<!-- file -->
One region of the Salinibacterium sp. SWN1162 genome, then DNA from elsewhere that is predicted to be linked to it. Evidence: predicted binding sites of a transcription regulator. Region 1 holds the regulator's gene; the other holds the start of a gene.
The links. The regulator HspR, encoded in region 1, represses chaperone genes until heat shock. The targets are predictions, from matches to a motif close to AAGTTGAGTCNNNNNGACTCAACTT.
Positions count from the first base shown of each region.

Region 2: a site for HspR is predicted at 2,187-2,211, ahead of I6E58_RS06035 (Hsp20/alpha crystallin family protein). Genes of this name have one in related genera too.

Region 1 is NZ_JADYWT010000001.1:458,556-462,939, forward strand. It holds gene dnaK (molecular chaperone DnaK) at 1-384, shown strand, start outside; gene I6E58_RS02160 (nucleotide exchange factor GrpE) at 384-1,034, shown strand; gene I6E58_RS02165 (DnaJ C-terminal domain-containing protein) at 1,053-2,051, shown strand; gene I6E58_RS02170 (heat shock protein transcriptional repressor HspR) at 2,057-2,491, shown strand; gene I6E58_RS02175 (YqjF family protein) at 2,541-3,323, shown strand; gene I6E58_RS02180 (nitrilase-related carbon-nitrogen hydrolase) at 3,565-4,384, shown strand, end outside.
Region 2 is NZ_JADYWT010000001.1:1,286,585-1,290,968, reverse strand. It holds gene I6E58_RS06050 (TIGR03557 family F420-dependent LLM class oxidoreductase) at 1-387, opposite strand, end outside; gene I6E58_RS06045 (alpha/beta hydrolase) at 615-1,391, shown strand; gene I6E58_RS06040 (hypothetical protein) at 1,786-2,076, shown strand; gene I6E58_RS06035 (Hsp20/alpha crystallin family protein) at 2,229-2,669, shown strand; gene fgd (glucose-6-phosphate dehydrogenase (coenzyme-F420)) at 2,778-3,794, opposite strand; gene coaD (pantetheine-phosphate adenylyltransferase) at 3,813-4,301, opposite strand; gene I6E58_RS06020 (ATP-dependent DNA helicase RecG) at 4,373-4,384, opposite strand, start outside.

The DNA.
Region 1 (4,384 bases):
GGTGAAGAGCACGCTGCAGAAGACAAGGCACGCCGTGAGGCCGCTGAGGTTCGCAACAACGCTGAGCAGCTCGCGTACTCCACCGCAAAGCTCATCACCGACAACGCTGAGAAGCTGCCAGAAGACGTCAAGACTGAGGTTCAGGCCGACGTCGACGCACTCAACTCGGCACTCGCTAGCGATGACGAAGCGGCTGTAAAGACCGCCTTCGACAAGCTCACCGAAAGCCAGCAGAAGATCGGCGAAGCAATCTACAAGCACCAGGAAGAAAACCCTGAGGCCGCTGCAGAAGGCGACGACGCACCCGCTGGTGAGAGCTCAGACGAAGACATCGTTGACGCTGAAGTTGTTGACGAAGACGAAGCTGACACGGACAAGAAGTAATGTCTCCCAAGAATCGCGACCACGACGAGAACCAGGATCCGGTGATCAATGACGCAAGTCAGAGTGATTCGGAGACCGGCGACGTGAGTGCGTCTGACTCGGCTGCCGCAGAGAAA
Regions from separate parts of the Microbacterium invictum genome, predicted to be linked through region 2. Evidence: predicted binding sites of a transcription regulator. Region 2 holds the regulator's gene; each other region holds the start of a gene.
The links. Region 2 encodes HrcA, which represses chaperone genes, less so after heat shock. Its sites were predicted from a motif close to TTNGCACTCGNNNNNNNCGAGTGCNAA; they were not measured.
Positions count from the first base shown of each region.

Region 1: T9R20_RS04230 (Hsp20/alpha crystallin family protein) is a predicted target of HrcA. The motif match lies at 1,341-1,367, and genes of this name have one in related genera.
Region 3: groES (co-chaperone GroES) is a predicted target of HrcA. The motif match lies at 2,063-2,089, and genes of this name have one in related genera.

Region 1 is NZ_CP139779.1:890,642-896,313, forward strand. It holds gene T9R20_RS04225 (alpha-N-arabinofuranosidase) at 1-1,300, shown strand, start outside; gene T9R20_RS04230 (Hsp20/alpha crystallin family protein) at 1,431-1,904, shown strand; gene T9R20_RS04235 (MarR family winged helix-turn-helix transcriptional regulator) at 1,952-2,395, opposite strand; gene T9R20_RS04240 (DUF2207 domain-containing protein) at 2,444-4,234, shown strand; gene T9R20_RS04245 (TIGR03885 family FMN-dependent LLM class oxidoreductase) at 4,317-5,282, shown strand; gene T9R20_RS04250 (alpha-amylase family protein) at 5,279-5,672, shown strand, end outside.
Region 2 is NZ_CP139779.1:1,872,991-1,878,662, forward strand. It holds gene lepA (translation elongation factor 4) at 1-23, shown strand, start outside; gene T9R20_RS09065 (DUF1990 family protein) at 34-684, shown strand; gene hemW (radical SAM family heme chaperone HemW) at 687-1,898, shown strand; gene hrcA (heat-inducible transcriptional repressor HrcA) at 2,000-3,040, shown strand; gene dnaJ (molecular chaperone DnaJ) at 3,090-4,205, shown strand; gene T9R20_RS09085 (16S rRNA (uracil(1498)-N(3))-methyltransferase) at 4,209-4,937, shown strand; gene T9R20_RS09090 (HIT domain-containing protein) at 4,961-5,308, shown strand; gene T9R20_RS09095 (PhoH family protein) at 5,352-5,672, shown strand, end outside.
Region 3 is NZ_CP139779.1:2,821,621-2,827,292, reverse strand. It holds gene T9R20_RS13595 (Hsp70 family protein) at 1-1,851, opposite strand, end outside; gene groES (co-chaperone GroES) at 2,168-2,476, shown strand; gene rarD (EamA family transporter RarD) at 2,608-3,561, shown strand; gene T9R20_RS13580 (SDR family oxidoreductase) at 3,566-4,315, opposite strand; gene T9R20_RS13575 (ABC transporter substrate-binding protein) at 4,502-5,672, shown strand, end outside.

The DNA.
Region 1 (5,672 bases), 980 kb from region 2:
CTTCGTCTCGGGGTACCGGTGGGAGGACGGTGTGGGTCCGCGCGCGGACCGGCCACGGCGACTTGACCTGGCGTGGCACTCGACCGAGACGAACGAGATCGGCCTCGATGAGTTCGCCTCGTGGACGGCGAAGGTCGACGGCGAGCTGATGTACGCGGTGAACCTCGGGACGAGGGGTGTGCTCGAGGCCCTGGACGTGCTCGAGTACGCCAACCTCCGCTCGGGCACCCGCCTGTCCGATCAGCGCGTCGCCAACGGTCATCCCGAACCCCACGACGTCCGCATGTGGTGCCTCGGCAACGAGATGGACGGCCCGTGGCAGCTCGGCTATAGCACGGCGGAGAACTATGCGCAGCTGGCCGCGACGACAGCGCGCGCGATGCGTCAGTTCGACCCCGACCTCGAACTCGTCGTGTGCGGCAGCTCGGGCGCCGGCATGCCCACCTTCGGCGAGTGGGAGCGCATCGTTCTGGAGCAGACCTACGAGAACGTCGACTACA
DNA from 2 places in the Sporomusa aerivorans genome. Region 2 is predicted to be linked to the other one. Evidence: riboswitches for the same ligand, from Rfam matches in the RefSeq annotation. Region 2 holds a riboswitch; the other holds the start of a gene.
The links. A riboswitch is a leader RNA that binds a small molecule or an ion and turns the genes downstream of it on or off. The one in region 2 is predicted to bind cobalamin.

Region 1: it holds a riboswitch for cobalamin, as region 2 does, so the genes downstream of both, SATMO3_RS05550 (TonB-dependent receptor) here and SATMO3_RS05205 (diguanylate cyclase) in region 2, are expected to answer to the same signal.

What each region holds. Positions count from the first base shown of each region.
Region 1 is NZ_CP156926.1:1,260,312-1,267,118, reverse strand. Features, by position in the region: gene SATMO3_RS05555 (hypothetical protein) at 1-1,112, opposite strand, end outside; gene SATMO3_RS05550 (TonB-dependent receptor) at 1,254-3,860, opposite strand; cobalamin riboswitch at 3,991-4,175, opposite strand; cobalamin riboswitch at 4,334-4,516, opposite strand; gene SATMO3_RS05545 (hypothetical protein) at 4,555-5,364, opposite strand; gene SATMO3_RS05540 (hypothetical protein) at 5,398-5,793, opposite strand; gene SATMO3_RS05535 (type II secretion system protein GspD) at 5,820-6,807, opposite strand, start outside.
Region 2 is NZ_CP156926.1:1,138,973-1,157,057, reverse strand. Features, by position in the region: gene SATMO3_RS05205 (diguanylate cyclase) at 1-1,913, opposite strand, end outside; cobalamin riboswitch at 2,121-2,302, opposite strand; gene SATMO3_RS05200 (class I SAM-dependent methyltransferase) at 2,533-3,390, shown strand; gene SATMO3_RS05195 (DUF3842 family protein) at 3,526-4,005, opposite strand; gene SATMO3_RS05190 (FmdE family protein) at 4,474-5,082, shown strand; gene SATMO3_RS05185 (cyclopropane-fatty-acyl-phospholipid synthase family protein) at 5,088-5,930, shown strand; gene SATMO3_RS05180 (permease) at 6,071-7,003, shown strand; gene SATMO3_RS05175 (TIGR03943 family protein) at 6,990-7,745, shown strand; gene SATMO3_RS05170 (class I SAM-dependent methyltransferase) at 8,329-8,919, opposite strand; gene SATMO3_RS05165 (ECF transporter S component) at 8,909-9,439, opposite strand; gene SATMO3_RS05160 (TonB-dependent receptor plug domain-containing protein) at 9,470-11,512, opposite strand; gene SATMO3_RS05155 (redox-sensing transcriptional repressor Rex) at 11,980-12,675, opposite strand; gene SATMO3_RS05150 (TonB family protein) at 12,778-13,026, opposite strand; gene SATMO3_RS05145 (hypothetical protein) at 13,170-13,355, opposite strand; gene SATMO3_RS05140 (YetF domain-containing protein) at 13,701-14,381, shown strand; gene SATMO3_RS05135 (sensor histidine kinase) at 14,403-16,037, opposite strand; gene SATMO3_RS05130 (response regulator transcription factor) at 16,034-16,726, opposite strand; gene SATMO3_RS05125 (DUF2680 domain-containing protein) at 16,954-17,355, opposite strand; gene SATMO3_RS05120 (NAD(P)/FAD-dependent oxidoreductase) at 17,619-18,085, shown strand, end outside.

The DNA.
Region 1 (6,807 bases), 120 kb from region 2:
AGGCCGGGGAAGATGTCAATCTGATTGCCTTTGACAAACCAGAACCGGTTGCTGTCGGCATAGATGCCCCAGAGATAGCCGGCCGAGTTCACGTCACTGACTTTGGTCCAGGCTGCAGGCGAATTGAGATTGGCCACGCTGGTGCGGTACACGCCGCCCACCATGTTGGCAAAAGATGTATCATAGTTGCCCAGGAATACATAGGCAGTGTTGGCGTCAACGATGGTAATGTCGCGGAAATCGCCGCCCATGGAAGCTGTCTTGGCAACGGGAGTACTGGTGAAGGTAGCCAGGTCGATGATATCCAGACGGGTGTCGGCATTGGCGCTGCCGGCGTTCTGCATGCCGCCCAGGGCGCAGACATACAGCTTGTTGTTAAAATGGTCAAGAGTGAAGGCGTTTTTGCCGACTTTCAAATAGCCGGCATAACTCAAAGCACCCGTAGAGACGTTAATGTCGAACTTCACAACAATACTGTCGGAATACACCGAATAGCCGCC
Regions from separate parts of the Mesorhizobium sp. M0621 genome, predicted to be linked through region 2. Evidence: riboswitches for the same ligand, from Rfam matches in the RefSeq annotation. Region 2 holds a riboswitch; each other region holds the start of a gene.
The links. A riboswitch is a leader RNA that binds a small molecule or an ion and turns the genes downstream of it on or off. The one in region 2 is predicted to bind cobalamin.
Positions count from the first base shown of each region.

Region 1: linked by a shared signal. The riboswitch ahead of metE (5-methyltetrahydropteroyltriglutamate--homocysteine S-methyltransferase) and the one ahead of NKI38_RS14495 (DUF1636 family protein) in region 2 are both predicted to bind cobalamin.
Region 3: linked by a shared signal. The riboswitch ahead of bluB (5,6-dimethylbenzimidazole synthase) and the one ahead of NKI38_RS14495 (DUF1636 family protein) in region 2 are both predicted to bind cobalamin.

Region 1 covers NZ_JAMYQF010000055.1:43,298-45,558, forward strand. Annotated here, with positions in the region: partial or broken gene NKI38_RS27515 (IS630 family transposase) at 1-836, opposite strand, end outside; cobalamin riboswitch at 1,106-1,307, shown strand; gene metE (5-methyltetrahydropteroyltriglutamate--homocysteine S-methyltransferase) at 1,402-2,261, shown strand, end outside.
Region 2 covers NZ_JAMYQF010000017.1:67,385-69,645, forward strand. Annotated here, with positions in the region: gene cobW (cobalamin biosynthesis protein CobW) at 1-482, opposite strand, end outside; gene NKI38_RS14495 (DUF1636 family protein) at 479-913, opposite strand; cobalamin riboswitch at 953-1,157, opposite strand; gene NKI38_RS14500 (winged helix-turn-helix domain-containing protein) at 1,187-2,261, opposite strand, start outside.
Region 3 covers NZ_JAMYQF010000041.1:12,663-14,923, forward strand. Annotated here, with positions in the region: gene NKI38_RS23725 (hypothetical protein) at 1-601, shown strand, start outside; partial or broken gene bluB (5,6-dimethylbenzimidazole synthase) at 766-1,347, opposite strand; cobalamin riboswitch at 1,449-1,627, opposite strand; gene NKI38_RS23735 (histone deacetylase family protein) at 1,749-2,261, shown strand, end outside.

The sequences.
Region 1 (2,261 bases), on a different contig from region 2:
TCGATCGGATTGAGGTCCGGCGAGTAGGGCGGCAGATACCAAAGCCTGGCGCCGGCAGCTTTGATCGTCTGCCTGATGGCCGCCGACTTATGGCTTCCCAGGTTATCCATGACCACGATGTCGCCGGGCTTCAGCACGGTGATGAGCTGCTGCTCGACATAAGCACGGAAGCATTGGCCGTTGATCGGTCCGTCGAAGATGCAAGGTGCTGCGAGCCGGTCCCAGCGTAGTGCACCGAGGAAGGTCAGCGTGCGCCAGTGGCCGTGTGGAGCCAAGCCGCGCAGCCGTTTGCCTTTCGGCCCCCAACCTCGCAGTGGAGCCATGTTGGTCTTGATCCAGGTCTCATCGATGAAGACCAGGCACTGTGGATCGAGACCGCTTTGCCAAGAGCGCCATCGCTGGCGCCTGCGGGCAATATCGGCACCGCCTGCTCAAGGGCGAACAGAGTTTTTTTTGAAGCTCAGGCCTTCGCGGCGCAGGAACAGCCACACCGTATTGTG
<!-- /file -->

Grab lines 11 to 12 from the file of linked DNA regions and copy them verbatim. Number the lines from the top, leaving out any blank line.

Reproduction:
The links. Region 2 encodes HrcA, which represses chaperone genes, less so after heat shock. Its sites were predicted from a motif close to TTNGCACTCGNNNNNNNCGAGTGCNAA; they were not measured.
Positions count from the first base shown of each region.